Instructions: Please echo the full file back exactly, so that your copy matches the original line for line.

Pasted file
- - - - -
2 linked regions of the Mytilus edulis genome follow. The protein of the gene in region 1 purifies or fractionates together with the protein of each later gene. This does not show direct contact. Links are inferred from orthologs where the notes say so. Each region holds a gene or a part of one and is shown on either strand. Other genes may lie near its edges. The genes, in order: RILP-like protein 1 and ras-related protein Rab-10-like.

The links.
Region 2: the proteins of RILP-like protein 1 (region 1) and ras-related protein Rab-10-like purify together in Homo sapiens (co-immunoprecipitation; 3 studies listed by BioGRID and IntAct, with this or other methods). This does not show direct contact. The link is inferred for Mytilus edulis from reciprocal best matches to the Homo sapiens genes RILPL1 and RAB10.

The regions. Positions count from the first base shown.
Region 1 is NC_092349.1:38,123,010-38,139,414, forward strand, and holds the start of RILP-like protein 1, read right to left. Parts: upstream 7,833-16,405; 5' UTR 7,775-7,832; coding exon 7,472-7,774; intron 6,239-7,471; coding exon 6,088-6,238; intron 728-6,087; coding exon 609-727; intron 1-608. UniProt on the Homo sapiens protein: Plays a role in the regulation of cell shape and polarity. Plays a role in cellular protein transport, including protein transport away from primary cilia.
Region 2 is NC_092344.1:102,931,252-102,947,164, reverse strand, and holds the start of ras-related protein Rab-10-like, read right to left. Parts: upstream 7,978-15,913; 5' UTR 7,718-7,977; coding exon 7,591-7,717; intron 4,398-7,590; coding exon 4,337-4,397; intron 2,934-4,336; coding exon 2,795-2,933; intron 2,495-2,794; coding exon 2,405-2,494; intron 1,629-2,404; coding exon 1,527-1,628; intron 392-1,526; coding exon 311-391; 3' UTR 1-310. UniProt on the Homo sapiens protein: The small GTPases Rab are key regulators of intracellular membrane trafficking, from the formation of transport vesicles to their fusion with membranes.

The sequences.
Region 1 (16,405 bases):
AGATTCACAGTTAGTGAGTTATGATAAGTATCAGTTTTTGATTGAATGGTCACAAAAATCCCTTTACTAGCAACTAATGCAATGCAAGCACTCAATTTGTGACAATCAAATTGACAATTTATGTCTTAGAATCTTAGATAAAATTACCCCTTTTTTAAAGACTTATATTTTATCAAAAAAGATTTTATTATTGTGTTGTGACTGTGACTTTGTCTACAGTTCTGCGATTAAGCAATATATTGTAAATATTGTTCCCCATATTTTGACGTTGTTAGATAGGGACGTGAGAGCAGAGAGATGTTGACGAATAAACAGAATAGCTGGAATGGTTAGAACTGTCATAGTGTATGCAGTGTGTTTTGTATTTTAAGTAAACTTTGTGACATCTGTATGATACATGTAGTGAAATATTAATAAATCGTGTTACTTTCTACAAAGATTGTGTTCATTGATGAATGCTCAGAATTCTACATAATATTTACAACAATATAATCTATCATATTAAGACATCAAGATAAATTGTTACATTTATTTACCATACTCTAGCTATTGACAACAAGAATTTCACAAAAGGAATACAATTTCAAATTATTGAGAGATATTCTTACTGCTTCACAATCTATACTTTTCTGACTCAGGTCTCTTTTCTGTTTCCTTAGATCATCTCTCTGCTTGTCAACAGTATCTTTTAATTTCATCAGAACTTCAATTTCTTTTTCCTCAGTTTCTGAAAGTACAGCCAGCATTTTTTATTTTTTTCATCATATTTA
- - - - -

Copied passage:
2 linked regions of the Mytilus edulis genome follow. The protein of the gene in region 1 purifies or fractionates together with the protein of each later gene. This does not show direct contact. Links are inferred from orthologs where the notes say so. Each region holds a gene or a part of one and is shown on either strand. Other genes may lie near its edges. The genes, in order: RILP-like protein 1 and ras-related protein Rab-10-like.

The links.
Region 2: the proteins of RILP-like protein 1 (region 1) and ras-related protein Rab-10-like purify together in Homo sapiens (co-immunoprecipitation; 3 studies listed by BioGRID and IntAct, with this or other methods). This does not show direct contact. The link is inferred for Mytilus edulis from reciprocal best matches to the Homo sapiens genes RILPL1 and RAB10.

The regions. Positions count from the first base shown.
Region 1 is NC_092349.1:38,123,010-38,139,414, forward strand, and holds the start of RILP-like protein 1, read right to left. Parts: upstream 7,833-16,405; 5' UTR 7,775-7,832; coding exon 7,472-7,774; intron 6,239-7,471; coding exon 6,088-6,238; intron 728-6,087; coding exon 609-727; intron 1-608. UniProt on the Homo sapiens protein: Plays a role in the regulation of cell shape and polarity. Plays a role in cellular protein transport, including protein transport away from primary cilia.
Region 2 is NC_092344.1:102,931,252-102,947,164, reverse strand, and holds the start of ras-related protein Rab-10-like, read right to left. Parts: upstream 7,978-15,913; 5' UTR 7,718-7,977; coding exon 7,591-7,717; intron 4,398-7,590; coding exon 4,337-4,397; intron 2,934-4,336; coding exon 2,795-2,933; intron 2,495-2,794; coding exon 2,405-2,494; intron 1,629-2,404; coding exon 1,527-1,628; intron 392-1,526; coding exon 311-391; 3' UTR 1-310. UniProt on the Homo sapiens protein: The small GTPases Rab are key regulators of intracellular membrane trafficking, from the formation of transport vesicles to their fusion with membranes.

The sequences.
Region 1 (16,405 bases):
AGATTCACAGTTAGTGAGTTATGATAAGTATCAGTTTTTGATTGAATGGTCACAAAAATCCCTTTACTAGCAACTAATGCAATGCAAGCACTCAATTTGTGACAATCAAATTGACAATTTATGTCTTAGAATCTTAGATAAAATTACCCCTTTTTTAAAGACTTATATTTTATCAAAAAAGATTTTATTATTGTGTTGTGACTGTGACTTTGTCTACAGTTCTGCGATTAAGCAATATATTGTAAATATTGTTCCCCATATTTTGACGTTGTTAGATAGGGACGTGAGAGCAGAGAGATGTTGACGAATAAACAGAATAGCTGGAATGGTTAGAACTGTCATAGTGTATGCAGTGTGTTTTGTATTTTAAGTAAACTTTGTGACATCTGTATGATACATGTAGTGAAATATTAATAAATCGTGTTACTTTCTACAAAGATTGTGTTCATTGATGAATGCTCAGAATTCTACATAATATTTACAACAATATAATCTATCATATTAAGACATCAAGATAAATTGTTACATTTATTTACCATACTCTAGCTATTGACAACAAGAATTTCACAAAAGGAATACAATTTCAAATTATTGAGAGATATTCTTACTGCTTCACAATCTATACTTTTCTGACTCAGGTCTCTTTTCTGTTTCCTTAGATCATCTCTCTGCTTGTCAACAGTATCTTTTAATTTCATCAGAACTTCAATTTCTTTTTCCTCAGTTTCTGAAAGTACAGCCAGCATTTTTTATTTTTTTCATCATATTTA